Geometry: Finding the radius of circumcircle

Discussion in 'Homework Help' started by Agonche, Jun 3, 2013.

  1. Agonche

    Thread Starter Member

    Aug 26, 2011
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    0
    I need help finding the radius of equilateral triangle circumscribed circle.

    I found the height of the triangle which is: h=\frac{\sqrt{3}}{2}a
    Using Heron's formula or the simple formula A=\frac{bh}{2} I found the area of the equilateral triangle: A=\frac{a^{2}\sqrt{3}}{4}

    But I need to find the circumference of the circumscribed circle, and to do that I need to know the radius of the circle.
    I found the solution but I need to know how to come to that solution (r=\frac{a}{\sqrt{3}}).

    [​IMG]
     
  2. panic mode

    Senior Member

    Oct 10, 2011
    1,320
    304
    can't you get coordinate of midpoint on s? radius is distance from it to origin
     
  3. MrChips

    Moderator

    Oct 2, 2009
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    3,360
    Use the cosine formula.
     
  4. WBahn

    Moderator

    Mar 31, 2012
    17,737
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    Focus on the following small triangle:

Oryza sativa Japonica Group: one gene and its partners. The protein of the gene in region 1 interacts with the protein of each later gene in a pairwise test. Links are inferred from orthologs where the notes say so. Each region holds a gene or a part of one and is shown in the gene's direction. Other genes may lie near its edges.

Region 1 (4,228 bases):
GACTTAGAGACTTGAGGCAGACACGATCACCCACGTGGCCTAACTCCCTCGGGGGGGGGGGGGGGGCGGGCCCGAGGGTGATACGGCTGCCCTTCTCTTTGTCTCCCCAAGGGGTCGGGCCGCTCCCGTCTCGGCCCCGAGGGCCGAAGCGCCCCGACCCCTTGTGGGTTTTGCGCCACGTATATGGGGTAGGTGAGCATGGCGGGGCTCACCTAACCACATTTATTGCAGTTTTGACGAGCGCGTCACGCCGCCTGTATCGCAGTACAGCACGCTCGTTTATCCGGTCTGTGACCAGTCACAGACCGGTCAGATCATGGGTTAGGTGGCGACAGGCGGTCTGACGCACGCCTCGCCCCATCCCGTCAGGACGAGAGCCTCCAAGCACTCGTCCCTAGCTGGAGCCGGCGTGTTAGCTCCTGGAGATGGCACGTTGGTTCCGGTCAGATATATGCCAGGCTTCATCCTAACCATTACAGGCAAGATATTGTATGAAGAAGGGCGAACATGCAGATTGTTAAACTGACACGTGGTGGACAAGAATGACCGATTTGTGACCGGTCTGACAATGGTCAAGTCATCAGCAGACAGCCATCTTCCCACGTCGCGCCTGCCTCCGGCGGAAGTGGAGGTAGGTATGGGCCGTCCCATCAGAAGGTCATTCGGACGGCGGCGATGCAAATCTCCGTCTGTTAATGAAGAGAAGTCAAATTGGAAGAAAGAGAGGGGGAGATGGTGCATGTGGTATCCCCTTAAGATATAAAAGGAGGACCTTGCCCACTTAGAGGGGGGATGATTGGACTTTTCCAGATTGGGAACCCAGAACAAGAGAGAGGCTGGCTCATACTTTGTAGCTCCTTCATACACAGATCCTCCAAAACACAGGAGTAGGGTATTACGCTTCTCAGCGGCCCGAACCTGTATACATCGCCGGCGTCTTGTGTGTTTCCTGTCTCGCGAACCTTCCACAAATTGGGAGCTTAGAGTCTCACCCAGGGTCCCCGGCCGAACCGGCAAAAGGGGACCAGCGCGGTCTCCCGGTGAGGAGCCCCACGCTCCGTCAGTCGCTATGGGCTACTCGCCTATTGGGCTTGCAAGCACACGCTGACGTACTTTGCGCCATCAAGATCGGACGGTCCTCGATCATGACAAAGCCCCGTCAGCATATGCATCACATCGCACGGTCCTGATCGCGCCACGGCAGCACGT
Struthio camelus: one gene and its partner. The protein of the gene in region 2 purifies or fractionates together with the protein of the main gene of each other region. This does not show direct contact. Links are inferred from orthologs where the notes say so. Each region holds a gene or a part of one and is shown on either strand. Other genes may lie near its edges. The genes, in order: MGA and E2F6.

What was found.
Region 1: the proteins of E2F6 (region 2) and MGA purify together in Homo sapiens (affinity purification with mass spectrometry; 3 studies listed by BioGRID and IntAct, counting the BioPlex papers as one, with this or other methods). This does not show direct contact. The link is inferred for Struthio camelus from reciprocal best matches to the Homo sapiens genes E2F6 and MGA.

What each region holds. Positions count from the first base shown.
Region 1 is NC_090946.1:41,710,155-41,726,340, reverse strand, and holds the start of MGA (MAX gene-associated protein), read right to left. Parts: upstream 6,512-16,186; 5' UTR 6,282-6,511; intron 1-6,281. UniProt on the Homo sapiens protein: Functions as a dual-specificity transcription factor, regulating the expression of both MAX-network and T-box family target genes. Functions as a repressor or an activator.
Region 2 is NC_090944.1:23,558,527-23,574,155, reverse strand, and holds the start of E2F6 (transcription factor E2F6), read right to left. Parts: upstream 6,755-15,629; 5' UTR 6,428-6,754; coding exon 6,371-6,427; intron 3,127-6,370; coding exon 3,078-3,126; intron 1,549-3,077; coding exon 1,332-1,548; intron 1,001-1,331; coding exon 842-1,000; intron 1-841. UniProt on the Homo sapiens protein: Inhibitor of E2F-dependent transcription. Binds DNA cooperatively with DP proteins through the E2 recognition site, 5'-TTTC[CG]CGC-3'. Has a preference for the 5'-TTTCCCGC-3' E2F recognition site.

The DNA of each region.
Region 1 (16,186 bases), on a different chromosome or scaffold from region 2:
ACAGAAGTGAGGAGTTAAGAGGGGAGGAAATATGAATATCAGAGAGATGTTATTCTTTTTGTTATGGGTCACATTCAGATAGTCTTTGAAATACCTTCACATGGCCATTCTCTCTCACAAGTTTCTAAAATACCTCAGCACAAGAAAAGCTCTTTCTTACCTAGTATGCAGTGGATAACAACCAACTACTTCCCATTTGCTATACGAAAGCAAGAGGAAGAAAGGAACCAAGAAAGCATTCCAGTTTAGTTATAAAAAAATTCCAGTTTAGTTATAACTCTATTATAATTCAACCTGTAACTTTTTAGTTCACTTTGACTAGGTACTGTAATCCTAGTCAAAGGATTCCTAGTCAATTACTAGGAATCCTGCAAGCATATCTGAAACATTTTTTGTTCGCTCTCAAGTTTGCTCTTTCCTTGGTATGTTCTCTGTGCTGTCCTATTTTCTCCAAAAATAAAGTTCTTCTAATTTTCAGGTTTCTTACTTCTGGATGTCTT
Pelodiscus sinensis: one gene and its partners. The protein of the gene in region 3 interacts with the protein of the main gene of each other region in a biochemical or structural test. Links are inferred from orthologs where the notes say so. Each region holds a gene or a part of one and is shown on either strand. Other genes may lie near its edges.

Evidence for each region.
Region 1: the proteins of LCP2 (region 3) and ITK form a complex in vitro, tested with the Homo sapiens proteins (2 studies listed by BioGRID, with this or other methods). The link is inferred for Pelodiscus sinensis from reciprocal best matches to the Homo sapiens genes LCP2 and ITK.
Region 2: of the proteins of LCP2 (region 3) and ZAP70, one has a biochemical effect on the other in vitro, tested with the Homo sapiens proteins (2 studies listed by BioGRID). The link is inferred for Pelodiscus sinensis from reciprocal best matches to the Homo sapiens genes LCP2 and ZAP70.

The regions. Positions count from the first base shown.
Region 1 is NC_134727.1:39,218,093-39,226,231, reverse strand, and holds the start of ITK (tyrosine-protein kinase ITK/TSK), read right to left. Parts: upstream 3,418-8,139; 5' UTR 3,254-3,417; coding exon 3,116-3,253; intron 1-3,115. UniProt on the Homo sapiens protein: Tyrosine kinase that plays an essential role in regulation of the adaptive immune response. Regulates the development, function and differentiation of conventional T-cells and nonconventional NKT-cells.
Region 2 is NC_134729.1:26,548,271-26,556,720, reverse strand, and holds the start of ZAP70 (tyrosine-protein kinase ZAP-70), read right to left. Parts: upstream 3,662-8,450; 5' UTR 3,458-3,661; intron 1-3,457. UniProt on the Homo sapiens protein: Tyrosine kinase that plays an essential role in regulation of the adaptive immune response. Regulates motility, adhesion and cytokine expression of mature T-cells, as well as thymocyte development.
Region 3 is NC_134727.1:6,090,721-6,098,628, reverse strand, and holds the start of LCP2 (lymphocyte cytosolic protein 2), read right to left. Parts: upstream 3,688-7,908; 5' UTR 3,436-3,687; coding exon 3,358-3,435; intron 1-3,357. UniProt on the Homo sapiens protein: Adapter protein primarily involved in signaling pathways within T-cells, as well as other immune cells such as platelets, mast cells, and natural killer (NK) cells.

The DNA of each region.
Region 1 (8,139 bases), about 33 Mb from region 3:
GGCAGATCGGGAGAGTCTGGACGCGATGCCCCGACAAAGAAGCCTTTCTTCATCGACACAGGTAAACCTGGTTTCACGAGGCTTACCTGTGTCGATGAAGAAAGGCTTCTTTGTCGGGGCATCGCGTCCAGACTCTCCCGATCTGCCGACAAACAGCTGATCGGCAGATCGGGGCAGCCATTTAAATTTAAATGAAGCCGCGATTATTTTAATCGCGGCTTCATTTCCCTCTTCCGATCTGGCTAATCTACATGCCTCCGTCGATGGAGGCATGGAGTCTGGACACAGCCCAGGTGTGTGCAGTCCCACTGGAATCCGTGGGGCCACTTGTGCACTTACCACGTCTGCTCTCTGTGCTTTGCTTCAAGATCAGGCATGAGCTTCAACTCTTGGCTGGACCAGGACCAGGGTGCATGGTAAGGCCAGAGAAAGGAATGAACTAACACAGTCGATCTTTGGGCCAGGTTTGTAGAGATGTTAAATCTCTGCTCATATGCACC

The sides formed by r (the quantity you are looking for), the right one-half of the bottom side of the equilateral triangle, and the vertical portion of the height from the center of the circuit down to the bottom side?

    If you are able to use trig, then you know that the angle on the right-hand corner of this triangle is 30°. You are now two lines of algebra away from the solution.

    If you want to use just geometry, then write the three sides of the triangle in terms of s, h, and r. You are now three lines of algebra away from the solution. You already know h in terms of s, so now you just have three sides in terms of s and r. Use the Pythagorean theorem to solve for r.
     
  5. MrChips

    Moderator

    Oct 2, 2009
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    You have a triangle bounded by r, r and s.
    The angle between r and r is 120°.
    Use the cosine formula.
     
  6. WBahn

    Moderator

    Mar 31, 2012
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    He may not be allowed to use any trig. If so, then he can't use the cosine formula. But it isn't needed. It can be solved in three lines with the Pythagorean theorem and there isn't even any need to solve a quadratic equation because the r^2 terms cancel.
     
  7. Agonche

    Thread Starter Member

    Aug 26, 2011
    30
    0
    Thanks to everyone, very clear now. :D
     
  8. WBahn

    Moderator

    Mar 31, 2012
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    Which way did you solve it? I'd recommend solving it both ways (plus any other way that comes to mind) to get practice with different ways of approaching the same problem.
     
  9. MrChips

    Moderator

    Oct 2, 2009
    12,440
    3,360
    Also remember whenever you find a solution to your problem posted on AAC, do others a favor and say how you solved the probem.
     
    shortbus likes this.
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